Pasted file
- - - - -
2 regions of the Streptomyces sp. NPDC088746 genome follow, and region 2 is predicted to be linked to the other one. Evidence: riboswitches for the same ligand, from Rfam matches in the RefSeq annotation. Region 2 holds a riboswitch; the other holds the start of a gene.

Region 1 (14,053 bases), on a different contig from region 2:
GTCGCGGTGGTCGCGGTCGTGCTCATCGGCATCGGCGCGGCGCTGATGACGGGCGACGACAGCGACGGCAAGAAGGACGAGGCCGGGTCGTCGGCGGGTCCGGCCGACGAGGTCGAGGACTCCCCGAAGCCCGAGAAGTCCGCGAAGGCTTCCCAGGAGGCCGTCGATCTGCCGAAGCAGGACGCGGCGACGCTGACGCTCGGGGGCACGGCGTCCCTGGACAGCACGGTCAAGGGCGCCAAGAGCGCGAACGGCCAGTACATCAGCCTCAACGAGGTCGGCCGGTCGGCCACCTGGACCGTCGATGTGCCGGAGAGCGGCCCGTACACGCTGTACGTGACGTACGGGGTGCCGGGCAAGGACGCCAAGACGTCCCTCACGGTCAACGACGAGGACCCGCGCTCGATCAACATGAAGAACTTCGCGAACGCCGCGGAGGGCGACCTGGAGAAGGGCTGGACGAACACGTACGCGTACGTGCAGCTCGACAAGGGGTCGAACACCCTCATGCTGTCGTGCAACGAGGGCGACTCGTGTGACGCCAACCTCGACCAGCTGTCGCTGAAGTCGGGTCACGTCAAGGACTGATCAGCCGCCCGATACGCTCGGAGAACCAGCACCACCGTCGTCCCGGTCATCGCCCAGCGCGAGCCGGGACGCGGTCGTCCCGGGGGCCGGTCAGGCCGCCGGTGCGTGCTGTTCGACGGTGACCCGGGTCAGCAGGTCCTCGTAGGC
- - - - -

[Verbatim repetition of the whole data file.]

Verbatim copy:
2 regions of the Streptomyces sp. NPDC088746 genome follow, and region 2 is predicted to be linked to the other one. Evidence: riboswitches for the same ligand, from Rfam matches in the RefSeq annotation. Region 2 holds a riboswitch; the other holds the start of a gene.

Region 1 (14,053 bases), on a different contig from region 2:
GTCGCGGTGGTCGCGGTCGTGCTCATCGGCATCGGCGCGGCGCTGATGACGGGCGACGACAGCGACGGCAAGAAGGACGAGGCCGGGTCGTCGGCGGGTCCGGCCGACGAGGTCGAGGACTCCCCGAAGCCCGAGAAGTCCGCGAAGGCTTCCCAGGAGGCCGTCGATCTGCCGAAGCAGGACGCGGCGACGCTGACGCTCGGGGGCACGGCGTCCCTGGACAGCACGGTCAAGGGCGCCAAGAGCGCGAACGGCCAGTACATCAGCCTCAACGAGGTCGGCCGGTCGGCCACCTGGACCGTCGATGTGCCGGAGAGCGGCCCGTACACGCTGTACGTGACGTACGGGGTGCCGGGCAAGGACGCCAAGACGTCCCTCACGGTCAACGACGAGGACCCGCGCTCGATCAACATGAAGAACTTCGCGAACGCCGCGGAGGGCGACCTGGAGAAGGGCTGGACGAACACGTACGCGTACGTGCAGCTCGACAAGGGGTCGAACACCCTCATGCTGTCGTGCAACGAGGGCGACTCGTGTGACGCCAACCTCGACCAGCTGTCGCTGAAGTCGGGTCACGTCAAGGACTGATCAGCCGCCCGATACGCTCGGAGAACCAGCACCACCGTCGTCCCGGTCATCGCCCAGCGCGAGCCGGGACGCGGTCGTCCCGGGGGCCGGTCAGGCCGCCGGTGCGTGCTGTTCGACGGTGACCCGGGTCAGCAGGTCCTCGTAGGC